Emmy flashback 25 years to 1995: 1st wins for Julianna Margulies, Glenn Close; series wins for ‘NYPD Blue,’ ‘Frasier’

“Frasier.” “Friends.” “ER.” “The X-Files.” It’s amazing how just the mention of a TV show can take you back in time, and with this list it’s no surprise that we’re offering our flashback 25 years to 1995, remembering the 47th Emmy Awards. It was a night with no one big winner among several now-classic series, a new EGOT recipient, some sentimental moments and a memorable homage to TV theme songs. Jason Alexander of “Seinfeld” and Cybill Shepherd of “Cybill” led the festivities on September 10.

Perennial favorite “Frasier” held on to its title of Best Comedy Series for the second year, a streak it would continue until 1999, winning for each of its first five seasons. It beat out popular sitcoms “The Larry Sanders Show,” “Mad About You,” “Seinfeld” and newcomer “Friends.” Kelsey Grammer won his second of four Best Comedy Actor Emmys for playing the title character, while his onscreen brother, played by David Hyde Pierce, won his first of four in the supporting category. The Supporting Actress winner was also a first-timer, as Christine Baranski won her first and only trophy for her work on “Cybill,” although she has received 13 more nominations for various series through the years. The Best Comedy Actress winner, however, was the won to beat for several years, and concluded her reign at this ceremony.

Candice Bergen won her fifth Emmy in seven years for her work on the groundbreaking series “Murphy Brown,” making her the third performer to win five Emmys for playing the same character. This would be her final win for “Murphy,” as Bergen declined to submit herself for consideration during the show’s final three seasons, as she felt she had been won enough for that show. This remains Bergen’s last Emmy to date, although she did receive two nominations for her work on “Boston Legal.”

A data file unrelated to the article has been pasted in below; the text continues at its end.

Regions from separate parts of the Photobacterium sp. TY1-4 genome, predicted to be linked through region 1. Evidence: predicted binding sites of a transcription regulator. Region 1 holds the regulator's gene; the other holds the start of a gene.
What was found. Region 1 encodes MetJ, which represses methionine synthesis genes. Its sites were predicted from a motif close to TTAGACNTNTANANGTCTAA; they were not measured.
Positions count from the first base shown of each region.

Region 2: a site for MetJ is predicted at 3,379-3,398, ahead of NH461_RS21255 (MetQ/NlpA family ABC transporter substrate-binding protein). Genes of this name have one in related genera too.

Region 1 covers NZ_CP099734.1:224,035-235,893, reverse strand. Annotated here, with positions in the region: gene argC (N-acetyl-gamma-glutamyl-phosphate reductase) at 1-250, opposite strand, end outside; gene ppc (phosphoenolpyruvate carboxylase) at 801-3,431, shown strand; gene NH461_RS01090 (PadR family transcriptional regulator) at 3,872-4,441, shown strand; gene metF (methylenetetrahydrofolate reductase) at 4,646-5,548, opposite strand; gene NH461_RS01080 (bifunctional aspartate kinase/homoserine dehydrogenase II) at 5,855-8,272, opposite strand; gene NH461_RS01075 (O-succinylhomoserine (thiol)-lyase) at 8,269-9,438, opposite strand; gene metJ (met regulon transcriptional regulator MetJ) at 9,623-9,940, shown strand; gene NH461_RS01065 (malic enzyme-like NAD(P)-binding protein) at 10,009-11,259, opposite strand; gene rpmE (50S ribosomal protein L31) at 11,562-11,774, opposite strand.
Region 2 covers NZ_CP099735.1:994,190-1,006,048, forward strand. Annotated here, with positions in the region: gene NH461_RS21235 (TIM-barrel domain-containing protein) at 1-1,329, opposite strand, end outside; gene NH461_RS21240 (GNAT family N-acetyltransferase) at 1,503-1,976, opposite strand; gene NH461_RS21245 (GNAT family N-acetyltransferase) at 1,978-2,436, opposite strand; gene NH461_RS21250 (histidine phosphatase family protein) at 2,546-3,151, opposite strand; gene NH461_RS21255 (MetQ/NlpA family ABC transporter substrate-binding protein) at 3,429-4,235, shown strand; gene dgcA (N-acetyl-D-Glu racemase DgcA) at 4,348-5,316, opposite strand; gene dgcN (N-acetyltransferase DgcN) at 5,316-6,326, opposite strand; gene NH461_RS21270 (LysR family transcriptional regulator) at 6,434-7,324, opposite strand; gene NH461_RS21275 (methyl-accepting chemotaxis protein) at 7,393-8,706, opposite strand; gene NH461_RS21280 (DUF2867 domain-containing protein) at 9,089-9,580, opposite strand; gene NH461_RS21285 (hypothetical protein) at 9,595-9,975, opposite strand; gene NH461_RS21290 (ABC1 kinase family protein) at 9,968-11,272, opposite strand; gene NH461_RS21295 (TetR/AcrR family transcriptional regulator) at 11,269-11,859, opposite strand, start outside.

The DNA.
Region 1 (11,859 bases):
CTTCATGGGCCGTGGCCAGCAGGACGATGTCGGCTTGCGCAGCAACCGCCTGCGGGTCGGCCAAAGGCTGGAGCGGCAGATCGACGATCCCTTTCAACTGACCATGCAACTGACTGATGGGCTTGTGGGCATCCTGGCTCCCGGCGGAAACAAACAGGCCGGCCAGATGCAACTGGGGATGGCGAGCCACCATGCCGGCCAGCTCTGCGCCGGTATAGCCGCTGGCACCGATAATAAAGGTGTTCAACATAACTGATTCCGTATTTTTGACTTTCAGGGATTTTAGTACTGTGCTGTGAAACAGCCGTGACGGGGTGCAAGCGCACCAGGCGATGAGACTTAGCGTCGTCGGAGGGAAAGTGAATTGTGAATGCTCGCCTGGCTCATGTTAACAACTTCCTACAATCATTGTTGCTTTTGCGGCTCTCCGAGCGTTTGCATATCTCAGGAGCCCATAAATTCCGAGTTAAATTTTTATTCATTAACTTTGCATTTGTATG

Not only was it a year for stellar comedies, but there was also stiff competition on the drama side. “NYPD Blue” won its only award for Best Drama Series after a stunning loss the previous year. It was for the second season, beating out “Chicago Hope,” “Law and Order,” “The X-Files” and newcomer “ER,” which garnered 15 nominations but few wins (it was the overwhelming favorite in several). This situation mirrored the year before, when “NYPD Blue” received 19 major nominations in its freshman season, but lost the big prize. Oddly enough, the next year, “ER” would win its one and only trophy for Best Drama for its second season.

Despite six acting nominations, the only performer from “ER” who took a statue home that night was Julianna Margulies for Best Drama Supporting Actress. Mandy Patinkin took home the prize for Best Drama Actor for “Chicago Hope,” which was his first of seven nominations and his only win to date. “Picket Fences” snagged two acting trophies, with wins for Kathy Baker as Best Drama Actress and Ray Walston for Best Drama Supporting Actor. Octogenarian and veteran actor Walston declared, “I have 30 seconds to tell you I have been waiting 60 years to get on this stage.” Both Baker and Walston would repeat their wins the next year.

One big winner of the evening was “Barbra: The Concert,” which was named Best Variety, Music or Comedy Special. Barbra Streisand also won for her performance, and her longtime collaborator Marvin Hamlisch accomplished a rare feat. The acclaimed composer won his first two of four Emmys that night, becoming the sixth EGOT recipient (there are now 16). Furthermore, in addition to his Emmy, Grammy, Oscar and Tony Awards, he had also won a Pulitzer Prize, giving him the extremely rare PEGOT status.

One actress got halfway to an EGOT that evening. Glenn Close won her first of three Emmys to add to her three Tonys, this time for Best Movie/Mini Actress for her role in “Serving in Silence: The Margarethe Cammermeyer Story.” Almost a year after his death, Raul Julia won the Best Actor prize in that category for HBO’s “The Burning Season.”

Another highlight of the evening had Alexander showing off his various talents with a six-minute mash-up of some of the all-time greatest theme songs, including “Green Acres,” “All In the Family,” “The Jeffersons” and “Gilligan’s Island.” He finished with a blend of two of the best, seamlessly weaving lyrics from “The Mary Tyler Moore Show” and “Cheers.”

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